Of course, the obligations imposed by the Records and Archives Law are not the same as those expected of a public sector open data publisher, as the Records and Archives Law requires the entities to deposit historical records and allows the members to view them only after the lapse of several decades. Open data publishers, on the other hand, are expected to publish their data promptly and, if possible, in real-time. Nonetheless, this Records and Archives Law is a good illustration of how the public has a legal right to access the information public utility companies and government-owned companies possess.
The Omani government appears to be aware of the importance of publishing data held by government-owned companies, but not public utility companies. The most recent version of the scope of the Omani Open Data Policy published by the Ministry of Transport, Communications, and Information Technology in June 2020 explicitly includes companies in which the government has at least a 40% shareholding. While this can be seen as a positive development in comparison to the previous Open Data Policy, which did not mention government-owned companies at all, it remains insufficient for two reasons. First of all, the scope of the policy does not extend to public utility companies which may not necessarily be owned by the government. Secondly, this policy is unlikely to have any influence over the behaviour of government-owned companies given that the Ministry of Transport, Communications, and Information Technology has no actual authority over the conduct of public utility companies or government-owned companies.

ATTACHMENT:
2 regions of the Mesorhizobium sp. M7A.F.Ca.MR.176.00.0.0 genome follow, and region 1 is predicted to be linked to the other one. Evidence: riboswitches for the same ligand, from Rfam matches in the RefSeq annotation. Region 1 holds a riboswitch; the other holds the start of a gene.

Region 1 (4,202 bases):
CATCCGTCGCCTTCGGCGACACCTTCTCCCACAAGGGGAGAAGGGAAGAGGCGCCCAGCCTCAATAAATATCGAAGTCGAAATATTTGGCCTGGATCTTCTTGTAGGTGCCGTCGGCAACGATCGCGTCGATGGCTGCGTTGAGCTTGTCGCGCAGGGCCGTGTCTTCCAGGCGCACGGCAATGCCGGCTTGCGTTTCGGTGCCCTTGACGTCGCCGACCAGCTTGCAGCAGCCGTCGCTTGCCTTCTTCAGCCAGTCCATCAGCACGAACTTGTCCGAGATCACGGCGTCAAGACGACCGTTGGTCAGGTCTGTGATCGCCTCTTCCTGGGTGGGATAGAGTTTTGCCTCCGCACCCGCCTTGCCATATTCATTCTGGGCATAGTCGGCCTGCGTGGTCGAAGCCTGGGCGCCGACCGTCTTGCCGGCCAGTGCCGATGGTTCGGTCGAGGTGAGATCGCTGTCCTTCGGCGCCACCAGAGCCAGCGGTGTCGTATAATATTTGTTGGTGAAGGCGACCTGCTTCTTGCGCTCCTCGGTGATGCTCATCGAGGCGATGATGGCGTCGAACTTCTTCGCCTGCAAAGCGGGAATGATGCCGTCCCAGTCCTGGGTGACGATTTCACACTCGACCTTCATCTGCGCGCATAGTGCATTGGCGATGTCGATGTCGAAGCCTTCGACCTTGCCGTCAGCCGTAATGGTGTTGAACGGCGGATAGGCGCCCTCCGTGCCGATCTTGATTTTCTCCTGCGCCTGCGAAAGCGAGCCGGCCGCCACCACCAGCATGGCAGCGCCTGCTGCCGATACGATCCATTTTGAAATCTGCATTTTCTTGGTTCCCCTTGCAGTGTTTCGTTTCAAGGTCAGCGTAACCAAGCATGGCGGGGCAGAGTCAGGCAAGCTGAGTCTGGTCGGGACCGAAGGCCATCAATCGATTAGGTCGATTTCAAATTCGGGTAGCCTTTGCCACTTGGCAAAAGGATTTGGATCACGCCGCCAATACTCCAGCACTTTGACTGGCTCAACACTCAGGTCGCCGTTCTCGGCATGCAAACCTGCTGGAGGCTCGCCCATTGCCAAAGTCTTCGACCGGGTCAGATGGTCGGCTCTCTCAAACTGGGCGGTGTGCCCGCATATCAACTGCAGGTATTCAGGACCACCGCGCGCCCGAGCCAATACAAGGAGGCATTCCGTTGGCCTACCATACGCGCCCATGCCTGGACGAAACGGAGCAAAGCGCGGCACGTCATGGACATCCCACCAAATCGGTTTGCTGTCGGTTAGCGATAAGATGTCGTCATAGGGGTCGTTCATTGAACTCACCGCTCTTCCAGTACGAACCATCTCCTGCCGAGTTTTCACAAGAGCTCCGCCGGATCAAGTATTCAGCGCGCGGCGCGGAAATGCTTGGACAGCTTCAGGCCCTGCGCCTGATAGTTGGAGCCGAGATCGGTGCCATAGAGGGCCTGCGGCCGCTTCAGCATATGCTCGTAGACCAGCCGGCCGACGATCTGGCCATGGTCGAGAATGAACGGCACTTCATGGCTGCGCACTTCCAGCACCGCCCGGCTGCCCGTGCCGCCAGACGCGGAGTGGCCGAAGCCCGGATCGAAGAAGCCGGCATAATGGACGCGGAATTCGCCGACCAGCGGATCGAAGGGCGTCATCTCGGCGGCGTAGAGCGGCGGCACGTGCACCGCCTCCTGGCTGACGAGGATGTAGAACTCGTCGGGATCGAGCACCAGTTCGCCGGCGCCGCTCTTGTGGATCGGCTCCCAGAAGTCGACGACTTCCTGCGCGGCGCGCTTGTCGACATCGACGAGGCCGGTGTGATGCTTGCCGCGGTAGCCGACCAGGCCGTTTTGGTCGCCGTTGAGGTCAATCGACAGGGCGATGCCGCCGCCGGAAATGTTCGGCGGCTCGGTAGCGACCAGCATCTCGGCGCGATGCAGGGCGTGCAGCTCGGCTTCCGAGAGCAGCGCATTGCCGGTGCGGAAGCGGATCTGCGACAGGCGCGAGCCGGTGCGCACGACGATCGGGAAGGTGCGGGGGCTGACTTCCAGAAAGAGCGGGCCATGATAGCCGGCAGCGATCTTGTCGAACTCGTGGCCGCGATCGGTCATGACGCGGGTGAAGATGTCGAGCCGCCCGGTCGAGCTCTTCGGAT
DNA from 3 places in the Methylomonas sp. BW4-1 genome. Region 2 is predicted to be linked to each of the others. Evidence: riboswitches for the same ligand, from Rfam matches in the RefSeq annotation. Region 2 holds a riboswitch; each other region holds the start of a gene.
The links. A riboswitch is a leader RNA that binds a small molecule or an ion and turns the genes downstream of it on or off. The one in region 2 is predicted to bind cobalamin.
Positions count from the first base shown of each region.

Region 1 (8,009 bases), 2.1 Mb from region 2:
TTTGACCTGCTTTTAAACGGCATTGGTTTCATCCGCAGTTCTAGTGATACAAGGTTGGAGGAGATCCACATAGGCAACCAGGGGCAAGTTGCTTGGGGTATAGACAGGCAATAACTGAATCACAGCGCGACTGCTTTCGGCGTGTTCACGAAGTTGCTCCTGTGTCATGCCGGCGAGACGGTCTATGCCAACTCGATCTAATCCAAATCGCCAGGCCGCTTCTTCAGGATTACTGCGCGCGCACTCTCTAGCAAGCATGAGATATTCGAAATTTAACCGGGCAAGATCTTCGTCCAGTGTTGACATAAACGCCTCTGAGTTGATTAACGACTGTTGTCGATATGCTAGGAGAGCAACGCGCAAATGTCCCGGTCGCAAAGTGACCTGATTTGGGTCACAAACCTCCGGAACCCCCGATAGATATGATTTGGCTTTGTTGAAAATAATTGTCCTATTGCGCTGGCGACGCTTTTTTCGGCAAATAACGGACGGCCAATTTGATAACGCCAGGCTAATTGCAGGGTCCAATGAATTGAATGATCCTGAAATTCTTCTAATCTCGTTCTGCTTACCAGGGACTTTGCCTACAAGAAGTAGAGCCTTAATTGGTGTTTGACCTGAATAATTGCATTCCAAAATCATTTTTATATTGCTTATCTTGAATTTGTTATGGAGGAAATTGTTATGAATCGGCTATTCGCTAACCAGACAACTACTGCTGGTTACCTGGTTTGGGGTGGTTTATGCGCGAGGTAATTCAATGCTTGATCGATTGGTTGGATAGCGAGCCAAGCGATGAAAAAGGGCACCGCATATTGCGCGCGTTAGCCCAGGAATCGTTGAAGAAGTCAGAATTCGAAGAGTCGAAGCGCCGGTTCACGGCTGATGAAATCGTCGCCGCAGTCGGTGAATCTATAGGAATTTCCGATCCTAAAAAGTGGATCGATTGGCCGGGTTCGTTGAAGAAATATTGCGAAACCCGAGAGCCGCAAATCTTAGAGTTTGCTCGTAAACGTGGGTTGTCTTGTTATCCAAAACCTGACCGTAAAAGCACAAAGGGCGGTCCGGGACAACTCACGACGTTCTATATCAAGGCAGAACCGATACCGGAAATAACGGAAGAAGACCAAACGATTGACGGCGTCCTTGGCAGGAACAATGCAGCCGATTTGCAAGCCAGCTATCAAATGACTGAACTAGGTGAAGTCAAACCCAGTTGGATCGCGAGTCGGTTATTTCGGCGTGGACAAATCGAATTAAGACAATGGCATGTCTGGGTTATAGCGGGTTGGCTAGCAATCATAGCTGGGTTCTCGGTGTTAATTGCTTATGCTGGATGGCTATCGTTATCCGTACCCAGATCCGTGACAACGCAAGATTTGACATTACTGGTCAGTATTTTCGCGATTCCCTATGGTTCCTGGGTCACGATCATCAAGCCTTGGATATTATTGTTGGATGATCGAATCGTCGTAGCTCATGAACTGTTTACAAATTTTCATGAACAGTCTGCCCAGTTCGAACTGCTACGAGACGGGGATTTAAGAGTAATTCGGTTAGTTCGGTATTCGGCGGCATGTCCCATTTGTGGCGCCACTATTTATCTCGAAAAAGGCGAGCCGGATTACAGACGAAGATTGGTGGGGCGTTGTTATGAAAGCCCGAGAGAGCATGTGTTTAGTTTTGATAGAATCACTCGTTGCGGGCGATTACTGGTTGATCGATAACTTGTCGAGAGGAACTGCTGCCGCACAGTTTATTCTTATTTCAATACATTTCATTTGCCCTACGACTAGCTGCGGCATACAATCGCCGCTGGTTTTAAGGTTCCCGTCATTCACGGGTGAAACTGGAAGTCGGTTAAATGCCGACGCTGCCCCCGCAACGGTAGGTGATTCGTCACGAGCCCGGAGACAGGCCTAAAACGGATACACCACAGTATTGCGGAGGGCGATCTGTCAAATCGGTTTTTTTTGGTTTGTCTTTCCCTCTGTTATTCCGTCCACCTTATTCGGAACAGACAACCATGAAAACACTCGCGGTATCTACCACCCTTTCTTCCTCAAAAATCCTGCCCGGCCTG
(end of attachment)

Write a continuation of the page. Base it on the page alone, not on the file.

In order for the government to have an influence over public utility companies and government-owned companies, it must instruct such companies to release their data through the government entities responsible for them, namely, the Authority for Public Service Regulation, which is responsible for regulating the majority of public utility companies, and the Oman Investment Authority, which is responsible for regulating the majority of government-owned companies. Alternatively, and more powerfully, the government should consider passing a law by royal decree to govern the publication of open data held by proper government entities, public utility companies, and government-owned companies, in the same way that national records and archives are governed by a law promulgated by royal decree. Such an approach would immediately capture all public utility companies and government-owned companies without any question as to its binding nature.
There is no doubt that the data held by public utility companies and government-owned companies is useful for the government, the private sector, civil society, and academia. Liberating this data, therefore, would present Oman with an immediate opportunity to take its open data efforts to the next level.